Clergies Block Telegram in Iran, Youths Crack the Filters

Trump, Macron & Merkel have called for a more comprehensive nuclear deal with Iran. They want to draw a political map to curb Iranian missile development, and sunset both the nuclear activities and its disestablishing meddling role in the region.

A new challenge resurfaced before the authorities in Iran, Iran’s judiciary banned the popular Telegram instant messaging app to protect national security.

Iranian state television said on Monday April 30, 2018 According to Reuters, Iran has banned Telegram after claiming the app inspires and spreads uprisings and anti-government protests, as happened when anti-government protests exploded in 142 cities in December 2017.

Telegram has become one of the most popular instant messaging apps in the world, with 200 million users, including Iran with 40 million clients.

In the absence of a free and unrestrained press in Iran, Social media, especially telegram has incredible influence on Iranian life, community, culture, views, and business. Telegram is widely used by Iranian youths who try to circumvent the clerical regime’s censorship on the internet.

Telegram allows them to share the joy of wonderful news from friends and unites them together in groups.

That subject gradually evolved into a dilemma for Iranian authorities. To get a solution Iranian officials have been trying to get Iranians to use domestic alternatives to Telegram, like Soroush.

Although this app offers many of Telegram’s features, many Iranians are reluctant to use domestic apps, fearing they could be used by security services to spy on them.

People threw paper planes, the symbol of Telegram, at a rally in Moscow on Monday April 30, 2018 against the government’s blocking of the app. But in Iran Despite Social media censorship and blocking the telegram app, the Iranian genius youths cracked the filters and bypassed them, by using virtual private networks (VPNs).

In the battle of technology, the authorities in Iran expanded filtering of the Internet, using satellite signal jamming to prevent bypassing and accessing social media.

When a number of popular social networks were blocked in Iran, local social networks started to emerge one by one to fill in the gap.

Officials in Iran said protesters used Telegram to organize the rallies, which were ultimately contained by the Revolutionary Guards and their affiliated volunteer Basij militia.

Meanwhile National council of Resistance of Iran (NCRI)
in its recent statement called for protest against shutting down Telegram by the Iran Regime. They added : “The Iranian Resistance strongly condemns this repressive action and urges all the people, especially the youth across the country, to protest Internet repression and blocking of Telegram. It also calls on the UN Security Council, the member states and relevant international bodies, such as the International Telecommunication Union (ITU), as well as international authorities defending human rights and freedom of expression, to strongly condemn this internet piracy and communications crackdown that violates many international treaties, and to take the necessary measures to deal with this breach of law at the international level, and to secure free access to the Internet and social networks and secure communications for the Iranian people.”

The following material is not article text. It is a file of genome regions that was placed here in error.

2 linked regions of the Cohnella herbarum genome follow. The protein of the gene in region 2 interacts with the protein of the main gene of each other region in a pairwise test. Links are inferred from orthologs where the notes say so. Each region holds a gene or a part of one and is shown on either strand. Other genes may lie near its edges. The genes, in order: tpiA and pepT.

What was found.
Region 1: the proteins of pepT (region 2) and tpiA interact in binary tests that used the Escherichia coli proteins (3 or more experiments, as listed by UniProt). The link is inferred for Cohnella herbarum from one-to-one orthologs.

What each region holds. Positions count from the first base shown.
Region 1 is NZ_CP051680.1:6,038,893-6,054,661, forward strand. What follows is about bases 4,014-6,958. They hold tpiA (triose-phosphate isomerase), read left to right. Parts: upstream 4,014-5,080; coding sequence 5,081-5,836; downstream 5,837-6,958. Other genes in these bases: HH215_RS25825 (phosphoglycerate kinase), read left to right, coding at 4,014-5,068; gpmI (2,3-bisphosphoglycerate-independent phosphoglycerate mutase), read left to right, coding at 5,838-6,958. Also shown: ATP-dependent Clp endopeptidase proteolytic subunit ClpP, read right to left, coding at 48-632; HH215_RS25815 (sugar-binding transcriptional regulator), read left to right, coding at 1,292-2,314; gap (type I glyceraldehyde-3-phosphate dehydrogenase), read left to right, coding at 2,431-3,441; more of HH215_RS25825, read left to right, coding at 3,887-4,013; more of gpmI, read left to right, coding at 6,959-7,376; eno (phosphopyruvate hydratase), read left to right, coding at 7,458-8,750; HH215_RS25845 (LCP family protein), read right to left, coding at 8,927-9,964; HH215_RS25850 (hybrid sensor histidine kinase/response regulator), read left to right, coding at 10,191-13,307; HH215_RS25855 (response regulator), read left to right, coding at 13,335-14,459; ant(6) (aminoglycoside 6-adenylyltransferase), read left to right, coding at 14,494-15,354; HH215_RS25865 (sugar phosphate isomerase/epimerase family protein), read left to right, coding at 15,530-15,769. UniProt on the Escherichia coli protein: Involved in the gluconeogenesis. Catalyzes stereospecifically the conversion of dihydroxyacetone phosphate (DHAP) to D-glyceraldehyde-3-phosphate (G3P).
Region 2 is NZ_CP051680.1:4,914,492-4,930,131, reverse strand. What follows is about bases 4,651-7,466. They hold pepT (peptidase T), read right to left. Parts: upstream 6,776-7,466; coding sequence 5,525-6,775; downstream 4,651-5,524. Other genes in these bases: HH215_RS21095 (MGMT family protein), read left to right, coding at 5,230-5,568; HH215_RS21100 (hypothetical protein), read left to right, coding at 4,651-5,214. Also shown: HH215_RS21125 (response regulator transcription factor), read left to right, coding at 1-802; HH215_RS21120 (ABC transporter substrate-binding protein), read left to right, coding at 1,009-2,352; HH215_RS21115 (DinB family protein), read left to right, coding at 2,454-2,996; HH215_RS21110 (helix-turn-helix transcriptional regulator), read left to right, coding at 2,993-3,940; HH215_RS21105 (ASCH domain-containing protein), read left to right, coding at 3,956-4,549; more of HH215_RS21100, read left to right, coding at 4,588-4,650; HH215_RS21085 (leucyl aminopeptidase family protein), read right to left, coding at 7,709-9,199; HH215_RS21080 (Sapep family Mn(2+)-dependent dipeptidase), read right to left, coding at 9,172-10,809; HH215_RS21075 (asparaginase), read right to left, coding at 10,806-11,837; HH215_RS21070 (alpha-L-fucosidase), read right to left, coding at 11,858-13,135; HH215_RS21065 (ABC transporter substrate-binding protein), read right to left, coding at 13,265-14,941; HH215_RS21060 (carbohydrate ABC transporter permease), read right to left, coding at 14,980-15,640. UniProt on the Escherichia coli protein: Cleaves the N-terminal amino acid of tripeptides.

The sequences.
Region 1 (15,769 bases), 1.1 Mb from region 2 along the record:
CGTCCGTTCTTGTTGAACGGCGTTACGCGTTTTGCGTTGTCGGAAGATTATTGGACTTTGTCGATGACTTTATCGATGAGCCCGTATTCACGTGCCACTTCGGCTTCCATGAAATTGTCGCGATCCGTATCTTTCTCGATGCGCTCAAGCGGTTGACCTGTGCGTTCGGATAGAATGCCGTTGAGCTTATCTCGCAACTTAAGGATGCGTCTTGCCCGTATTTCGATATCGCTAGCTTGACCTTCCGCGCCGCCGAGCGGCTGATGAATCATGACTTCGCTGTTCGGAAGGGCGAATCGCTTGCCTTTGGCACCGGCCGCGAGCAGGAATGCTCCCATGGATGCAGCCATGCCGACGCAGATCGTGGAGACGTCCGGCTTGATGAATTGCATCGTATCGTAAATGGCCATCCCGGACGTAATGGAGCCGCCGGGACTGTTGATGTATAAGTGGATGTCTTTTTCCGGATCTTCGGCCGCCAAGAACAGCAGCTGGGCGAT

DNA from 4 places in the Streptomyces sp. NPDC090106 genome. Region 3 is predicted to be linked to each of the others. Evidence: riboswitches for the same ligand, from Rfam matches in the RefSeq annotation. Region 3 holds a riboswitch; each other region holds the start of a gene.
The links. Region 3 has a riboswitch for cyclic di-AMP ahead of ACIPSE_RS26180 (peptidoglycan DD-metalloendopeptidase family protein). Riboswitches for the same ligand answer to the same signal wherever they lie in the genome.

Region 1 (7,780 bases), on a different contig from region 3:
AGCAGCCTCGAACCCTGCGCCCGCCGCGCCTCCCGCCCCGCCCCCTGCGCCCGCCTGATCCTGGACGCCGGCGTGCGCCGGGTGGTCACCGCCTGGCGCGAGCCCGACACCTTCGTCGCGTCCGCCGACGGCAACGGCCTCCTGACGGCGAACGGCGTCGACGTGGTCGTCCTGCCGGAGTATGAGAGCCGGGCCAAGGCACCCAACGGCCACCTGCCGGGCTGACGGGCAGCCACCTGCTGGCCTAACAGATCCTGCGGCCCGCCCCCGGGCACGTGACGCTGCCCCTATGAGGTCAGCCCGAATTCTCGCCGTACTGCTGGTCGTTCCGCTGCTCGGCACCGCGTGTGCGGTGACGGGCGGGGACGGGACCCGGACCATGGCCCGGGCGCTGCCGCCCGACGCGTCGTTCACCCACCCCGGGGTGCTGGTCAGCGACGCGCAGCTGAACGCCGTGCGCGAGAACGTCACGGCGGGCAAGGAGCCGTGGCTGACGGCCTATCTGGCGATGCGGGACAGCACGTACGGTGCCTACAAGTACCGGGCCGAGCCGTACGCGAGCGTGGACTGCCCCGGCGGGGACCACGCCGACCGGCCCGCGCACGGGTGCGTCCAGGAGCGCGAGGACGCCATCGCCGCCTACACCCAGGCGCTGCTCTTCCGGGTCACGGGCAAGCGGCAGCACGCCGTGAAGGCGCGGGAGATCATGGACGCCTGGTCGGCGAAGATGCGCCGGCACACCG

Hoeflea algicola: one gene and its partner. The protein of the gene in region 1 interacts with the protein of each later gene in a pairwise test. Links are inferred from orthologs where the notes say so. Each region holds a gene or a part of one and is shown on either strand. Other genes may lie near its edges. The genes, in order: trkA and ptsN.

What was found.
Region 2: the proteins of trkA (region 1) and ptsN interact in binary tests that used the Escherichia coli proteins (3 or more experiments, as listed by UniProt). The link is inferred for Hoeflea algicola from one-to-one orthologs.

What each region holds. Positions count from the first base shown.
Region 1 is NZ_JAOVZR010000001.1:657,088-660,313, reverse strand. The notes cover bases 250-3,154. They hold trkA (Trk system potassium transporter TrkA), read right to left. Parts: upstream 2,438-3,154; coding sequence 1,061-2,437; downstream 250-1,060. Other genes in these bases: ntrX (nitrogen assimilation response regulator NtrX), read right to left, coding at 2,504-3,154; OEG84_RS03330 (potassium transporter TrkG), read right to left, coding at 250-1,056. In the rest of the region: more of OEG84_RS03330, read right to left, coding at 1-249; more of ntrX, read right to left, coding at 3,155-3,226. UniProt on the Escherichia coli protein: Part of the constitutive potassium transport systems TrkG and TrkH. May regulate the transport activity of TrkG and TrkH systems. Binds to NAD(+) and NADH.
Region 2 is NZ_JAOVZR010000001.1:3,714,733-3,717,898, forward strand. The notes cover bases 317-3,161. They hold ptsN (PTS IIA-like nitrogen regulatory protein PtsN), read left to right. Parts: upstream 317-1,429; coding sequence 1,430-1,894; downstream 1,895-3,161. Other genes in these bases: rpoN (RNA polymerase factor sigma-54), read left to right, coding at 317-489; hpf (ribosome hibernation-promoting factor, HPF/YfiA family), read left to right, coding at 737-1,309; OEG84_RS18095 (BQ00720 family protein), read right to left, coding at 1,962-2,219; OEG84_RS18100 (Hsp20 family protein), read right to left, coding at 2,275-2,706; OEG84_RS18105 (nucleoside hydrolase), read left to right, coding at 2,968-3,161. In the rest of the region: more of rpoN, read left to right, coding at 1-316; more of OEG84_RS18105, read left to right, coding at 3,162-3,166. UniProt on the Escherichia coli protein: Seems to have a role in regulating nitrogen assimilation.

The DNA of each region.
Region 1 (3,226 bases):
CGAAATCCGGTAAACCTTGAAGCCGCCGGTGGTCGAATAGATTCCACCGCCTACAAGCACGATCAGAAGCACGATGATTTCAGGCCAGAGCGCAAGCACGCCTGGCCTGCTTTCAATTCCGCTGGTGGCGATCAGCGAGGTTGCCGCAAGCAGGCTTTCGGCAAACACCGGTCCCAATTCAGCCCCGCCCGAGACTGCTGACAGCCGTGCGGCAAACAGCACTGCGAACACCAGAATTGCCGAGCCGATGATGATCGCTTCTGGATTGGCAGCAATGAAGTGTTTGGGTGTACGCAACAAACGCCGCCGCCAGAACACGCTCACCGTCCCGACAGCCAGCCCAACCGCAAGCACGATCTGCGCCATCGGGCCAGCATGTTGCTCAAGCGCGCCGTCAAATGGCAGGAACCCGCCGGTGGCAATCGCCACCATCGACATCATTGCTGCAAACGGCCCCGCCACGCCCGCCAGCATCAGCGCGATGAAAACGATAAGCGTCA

Sadegh Larijani, the Iranian judiciary chief, said a few days ago: “Social networks are now used by the arrogance and the PMOI to undermine the pillars of the system.” (ILNA State News Agency-April 25). The IRGC news
network, FARS, described Telegram as a means to threaten national security and to cause revolt, turmoil, disappointment and incitement to pessimism in the society.

In fact the internet has long been a battleground in Iran between the people and the supreme leader who feels he must protect the regime from dangerous influences. This struggle intensified when Telegram, refused the Iranian regime’s request to filter news channels sympathetic to (PMOI/MEK).

Shahin Gobadi, a PMOI spokesman, said: “The clerical regime’s attempt to urge even foreign companies to filter the channels sympathetic to the Iranian Resistance clearly manifests the regime’s fear and anxiety regarding the growing popularity of the Iranian Resistance at home, in particular among the young Iranians.”

In recent years, Reporters Without Borders designated 19 countries as “enemies of the internet” for actions ranging from Social media censorship in Iran to North Korea building its own internal
internet and walling its citizens off from the global web.

Last year, more than 70,000 cyberspace users were arrested (192 Per Day) In Iran.

To end this problem, note that when a number of popular social networks were blocked in Iran, local social networks started to emerge one by one to fill in the gap.

Hassan Mahmoudi
Hassan Mahmoudi is a human rights advocate and Social Media journalist seeking democracy for Iran and peace for the region.